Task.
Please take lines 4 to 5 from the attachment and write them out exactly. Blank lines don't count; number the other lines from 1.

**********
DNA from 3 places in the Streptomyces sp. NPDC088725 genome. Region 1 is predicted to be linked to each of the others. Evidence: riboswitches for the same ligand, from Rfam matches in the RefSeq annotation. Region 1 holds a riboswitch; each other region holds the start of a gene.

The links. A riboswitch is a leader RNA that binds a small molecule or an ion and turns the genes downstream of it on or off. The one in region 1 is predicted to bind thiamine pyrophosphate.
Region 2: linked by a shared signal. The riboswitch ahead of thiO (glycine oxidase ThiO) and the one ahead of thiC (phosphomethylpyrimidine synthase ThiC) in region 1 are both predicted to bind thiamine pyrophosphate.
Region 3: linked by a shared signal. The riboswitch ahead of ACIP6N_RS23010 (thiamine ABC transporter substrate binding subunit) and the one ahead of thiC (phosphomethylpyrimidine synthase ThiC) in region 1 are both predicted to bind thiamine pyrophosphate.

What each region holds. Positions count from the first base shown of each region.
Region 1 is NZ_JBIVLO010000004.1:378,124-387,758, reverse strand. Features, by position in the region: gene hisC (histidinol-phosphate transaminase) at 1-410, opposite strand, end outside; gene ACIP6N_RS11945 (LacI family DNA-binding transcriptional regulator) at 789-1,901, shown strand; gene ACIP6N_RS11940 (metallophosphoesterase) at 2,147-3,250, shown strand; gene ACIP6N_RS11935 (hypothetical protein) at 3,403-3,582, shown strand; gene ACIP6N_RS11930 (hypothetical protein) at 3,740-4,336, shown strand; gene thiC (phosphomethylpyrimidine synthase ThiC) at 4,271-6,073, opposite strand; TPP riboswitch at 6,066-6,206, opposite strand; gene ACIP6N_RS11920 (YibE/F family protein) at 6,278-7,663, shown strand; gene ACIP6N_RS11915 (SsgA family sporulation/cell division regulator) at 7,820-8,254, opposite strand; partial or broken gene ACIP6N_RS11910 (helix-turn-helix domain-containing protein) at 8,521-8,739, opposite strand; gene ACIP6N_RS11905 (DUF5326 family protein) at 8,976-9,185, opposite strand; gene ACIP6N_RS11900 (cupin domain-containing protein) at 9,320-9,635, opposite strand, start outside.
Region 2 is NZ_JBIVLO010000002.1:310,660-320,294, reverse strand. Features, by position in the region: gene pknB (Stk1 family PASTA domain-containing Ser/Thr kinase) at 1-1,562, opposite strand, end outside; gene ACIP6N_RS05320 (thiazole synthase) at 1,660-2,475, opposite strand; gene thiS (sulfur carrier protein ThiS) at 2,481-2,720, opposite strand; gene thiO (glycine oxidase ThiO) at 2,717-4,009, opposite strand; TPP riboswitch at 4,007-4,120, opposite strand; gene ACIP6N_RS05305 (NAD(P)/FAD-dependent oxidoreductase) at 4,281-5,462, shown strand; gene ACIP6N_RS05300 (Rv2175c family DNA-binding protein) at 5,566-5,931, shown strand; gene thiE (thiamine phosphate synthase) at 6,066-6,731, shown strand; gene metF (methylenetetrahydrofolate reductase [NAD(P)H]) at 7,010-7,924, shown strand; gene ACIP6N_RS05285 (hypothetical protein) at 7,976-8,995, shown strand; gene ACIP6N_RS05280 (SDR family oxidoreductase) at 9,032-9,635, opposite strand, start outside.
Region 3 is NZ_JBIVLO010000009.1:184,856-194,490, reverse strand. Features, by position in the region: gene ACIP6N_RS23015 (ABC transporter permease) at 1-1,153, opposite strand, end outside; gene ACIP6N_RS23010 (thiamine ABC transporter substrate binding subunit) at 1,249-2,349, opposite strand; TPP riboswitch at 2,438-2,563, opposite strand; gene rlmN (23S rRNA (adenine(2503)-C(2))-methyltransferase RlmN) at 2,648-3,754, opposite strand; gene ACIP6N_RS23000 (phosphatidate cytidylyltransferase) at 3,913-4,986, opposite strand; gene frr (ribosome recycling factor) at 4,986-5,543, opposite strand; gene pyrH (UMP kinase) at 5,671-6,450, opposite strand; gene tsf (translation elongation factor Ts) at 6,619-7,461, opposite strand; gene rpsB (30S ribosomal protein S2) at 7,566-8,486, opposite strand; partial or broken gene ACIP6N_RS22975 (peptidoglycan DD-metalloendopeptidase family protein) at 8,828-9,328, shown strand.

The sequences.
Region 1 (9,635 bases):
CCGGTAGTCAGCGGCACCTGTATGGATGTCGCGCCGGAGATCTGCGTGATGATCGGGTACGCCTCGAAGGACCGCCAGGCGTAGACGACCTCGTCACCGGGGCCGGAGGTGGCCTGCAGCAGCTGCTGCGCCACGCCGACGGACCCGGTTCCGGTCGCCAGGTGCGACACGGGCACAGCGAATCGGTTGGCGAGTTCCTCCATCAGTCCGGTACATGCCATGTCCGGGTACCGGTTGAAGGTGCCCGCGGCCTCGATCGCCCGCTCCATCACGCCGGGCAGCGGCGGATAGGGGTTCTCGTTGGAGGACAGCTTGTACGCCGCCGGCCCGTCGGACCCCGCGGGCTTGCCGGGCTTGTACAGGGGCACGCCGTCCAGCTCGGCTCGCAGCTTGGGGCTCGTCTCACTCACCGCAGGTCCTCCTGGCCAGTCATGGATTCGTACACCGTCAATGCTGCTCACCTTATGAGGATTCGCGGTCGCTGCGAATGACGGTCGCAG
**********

Region 3: linked by a shared signal. The riboswitch ahead of ACIP6N_RS23010 (thiamine ABC transporter substrate binding subunit) and the one ahead of thiC (phosphomethylpyrimidine synthase ThiC) in region 1 are both predicted to bind thiamine pyrophosphate.

What each region holds. Positions count from the first base shown of each region.